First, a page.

The media has talked quite a bit about the decline of Christianity in America, and not without cause. Between 2007 and 2014, the number of Americans who identified as Christian dropped from 78.4 percent to 70.6 percent. The drop is mainly because mainline Protestant denominations are shedding members at an unsustainable rate, but conservative denominations may be facing new “competitors” for the hearts and souls of millennials. Only 56 percent of millennials identify as Christians (as opposed to 70 percent of Gen X-ers and 78 percent of Baby Boomers). Many of the millennials who are rejecting Christianity are turning to the occult — specifically witchcraft and astrology.
According to an article by Kari Paul at MarketWatch highlighting the growing phenomenon, “more than half of young adults in the U.S. believe astrology is a science, compared to less than 8% of the Chinese public.” The article went on to explain, “The psychic services industry — which includes astrology, aura reading, mediumship, tarot-card reading and palmistry, among other metaphysical services — grew 2% between 2011 and 2016. It is now worth $2 billion annually, according to industry analysis firm IBIS World.”
Paul interviewed the owner of Catland Books, which is “Brooklyn’s premier occult bookshop & spiritual community space.” The owner of the bookshop, Melissa Jayne, said “she has seen a major uptick in interest in the occult in the past five years, especially among New Yorkers in their 20s. The store offers workshops like ‘Witchcraft 101,’ ‘Astrology 101,’ and a ‘Spirit Seance.'”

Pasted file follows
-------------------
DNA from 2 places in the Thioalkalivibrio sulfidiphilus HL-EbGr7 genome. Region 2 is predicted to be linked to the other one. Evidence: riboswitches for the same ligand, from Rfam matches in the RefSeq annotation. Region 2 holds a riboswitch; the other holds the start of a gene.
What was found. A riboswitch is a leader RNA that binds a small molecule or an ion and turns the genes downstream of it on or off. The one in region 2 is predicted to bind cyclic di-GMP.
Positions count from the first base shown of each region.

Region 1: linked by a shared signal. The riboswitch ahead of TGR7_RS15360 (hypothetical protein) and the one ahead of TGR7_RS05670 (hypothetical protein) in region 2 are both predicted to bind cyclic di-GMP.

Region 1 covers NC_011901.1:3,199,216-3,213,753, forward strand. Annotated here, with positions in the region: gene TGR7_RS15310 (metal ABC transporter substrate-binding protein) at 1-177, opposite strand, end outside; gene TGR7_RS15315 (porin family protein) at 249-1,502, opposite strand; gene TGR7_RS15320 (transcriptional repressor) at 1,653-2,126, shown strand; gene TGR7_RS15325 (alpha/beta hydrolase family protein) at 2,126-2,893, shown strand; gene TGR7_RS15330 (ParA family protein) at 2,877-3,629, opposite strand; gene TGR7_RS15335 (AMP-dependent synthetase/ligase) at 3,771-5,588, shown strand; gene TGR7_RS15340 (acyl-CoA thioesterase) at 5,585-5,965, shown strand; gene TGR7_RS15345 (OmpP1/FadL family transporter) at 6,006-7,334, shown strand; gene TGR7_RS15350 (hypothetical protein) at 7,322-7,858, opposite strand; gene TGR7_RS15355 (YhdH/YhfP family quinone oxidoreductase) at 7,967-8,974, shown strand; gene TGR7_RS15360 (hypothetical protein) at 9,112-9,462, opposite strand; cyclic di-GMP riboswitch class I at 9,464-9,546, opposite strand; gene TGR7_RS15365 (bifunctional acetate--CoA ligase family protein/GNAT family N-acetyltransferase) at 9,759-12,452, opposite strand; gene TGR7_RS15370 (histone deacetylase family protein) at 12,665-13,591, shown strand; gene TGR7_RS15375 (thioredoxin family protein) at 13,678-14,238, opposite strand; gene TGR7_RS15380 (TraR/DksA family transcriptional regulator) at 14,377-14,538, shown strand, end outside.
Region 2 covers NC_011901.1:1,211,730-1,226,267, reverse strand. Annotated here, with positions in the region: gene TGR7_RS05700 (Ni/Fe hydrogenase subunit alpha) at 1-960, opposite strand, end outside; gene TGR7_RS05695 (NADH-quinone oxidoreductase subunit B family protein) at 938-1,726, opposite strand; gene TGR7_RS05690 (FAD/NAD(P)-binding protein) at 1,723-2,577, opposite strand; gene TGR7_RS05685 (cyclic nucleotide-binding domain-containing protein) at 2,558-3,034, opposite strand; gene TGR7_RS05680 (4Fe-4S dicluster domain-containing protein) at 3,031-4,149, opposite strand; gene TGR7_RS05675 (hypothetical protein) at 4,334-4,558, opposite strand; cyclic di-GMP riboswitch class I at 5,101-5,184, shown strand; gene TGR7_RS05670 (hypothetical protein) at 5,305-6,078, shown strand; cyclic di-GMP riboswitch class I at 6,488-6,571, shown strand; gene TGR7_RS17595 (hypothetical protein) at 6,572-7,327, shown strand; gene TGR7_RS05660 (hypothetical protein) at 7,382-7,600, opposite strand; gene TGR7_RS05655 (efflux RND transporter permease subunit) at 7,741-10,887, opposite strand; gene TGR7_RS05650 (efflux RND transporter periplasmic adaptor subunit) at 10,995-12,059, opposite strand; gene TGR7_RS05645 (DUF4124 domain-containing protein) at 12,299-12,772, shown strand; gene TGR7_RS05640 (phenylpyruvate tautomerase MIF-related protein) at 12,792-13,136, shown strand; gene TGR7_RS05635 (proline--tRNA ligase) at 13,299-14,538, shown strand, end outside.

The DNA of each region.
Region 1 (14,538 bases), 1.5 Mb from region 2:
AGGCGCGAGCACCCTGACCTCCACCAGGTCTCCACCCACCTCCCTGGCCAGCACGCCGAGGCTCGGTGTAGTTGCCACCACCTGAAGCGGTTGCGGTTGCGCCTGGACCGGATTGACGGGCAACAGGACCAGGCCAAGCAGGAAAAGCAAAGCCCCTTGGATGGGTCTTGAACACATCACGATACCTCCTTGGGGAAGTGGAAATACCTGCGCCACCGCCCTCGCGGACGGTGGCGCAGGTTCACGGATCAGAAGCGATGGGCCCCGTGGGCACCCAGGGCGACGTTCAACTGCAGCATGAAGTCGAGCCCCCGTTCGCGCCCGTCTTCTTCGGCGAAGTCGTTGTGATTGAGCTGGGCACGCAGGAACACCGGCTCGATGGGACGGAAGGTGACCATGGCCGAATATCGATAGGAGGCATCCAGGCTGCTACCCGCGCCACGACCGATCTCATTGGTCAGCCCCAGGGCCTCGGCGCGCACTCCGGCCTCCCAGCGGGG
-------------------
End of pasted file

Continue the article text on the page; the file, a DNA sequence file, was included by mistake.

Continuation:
Jayne told Paul that “whether it be spell-casting, tarot, astrology, meditation and trance, or herbalism, these traditions offer tangible ways for people to enact change in their lives. For a generation that grew up in a world of big industry, environmental destruction, large and oppressive governments, and toxic social structures, all of which seem too big to change, this can be incredibly attractive.”
“With this overwhelming demand comes a rise of products claiming metaphysical benefits, not all of which take the cultural context of the occult into account, notes Layne.”
Advances in technology have provided the occult with new ways to find and provide services to those seeking new outlets for spirituality.
A new astrology app named Co-Star that crashed three times in the week after its launch due to high demand says that “access to astrology this accurate has historically been restricted to those with access to personal astrologers—now these predictions can be anyone’s.”
Tapping into the yearning for spirituality, the app claims that “our powerful natural-language engine uses NASA data, coupled with the methods of professional astrologers, to algorithmically generate insights about your personality and your future. Astrology puts our temporary bodies in context with our universe’s vastness, allowing irrationality to invade our techno-rationalist ways of living.”
Explaining the rise in interest in astrology among millennials, Banu Guler, co-founder of Co-Star, told MarketWatch, “[Astrology] is very different from the way we usually work and live and date, where everything is hyper-mediated and rational. There is a belief vacuum: we go from work to a bar to dinner and a date, with no semblance of meaning. Astrology is a way out of it, a way of putting yourself in the context of thousands of years of history and the universe.”
Pure materialism (atheism and scientism) can never satisfy humans who are made in the Image of God. At our most innate level, we long for transcendence. Sadly, due to their rebellious refusal to submit to God, many young people are turning to the occult to fill the void left by materialism.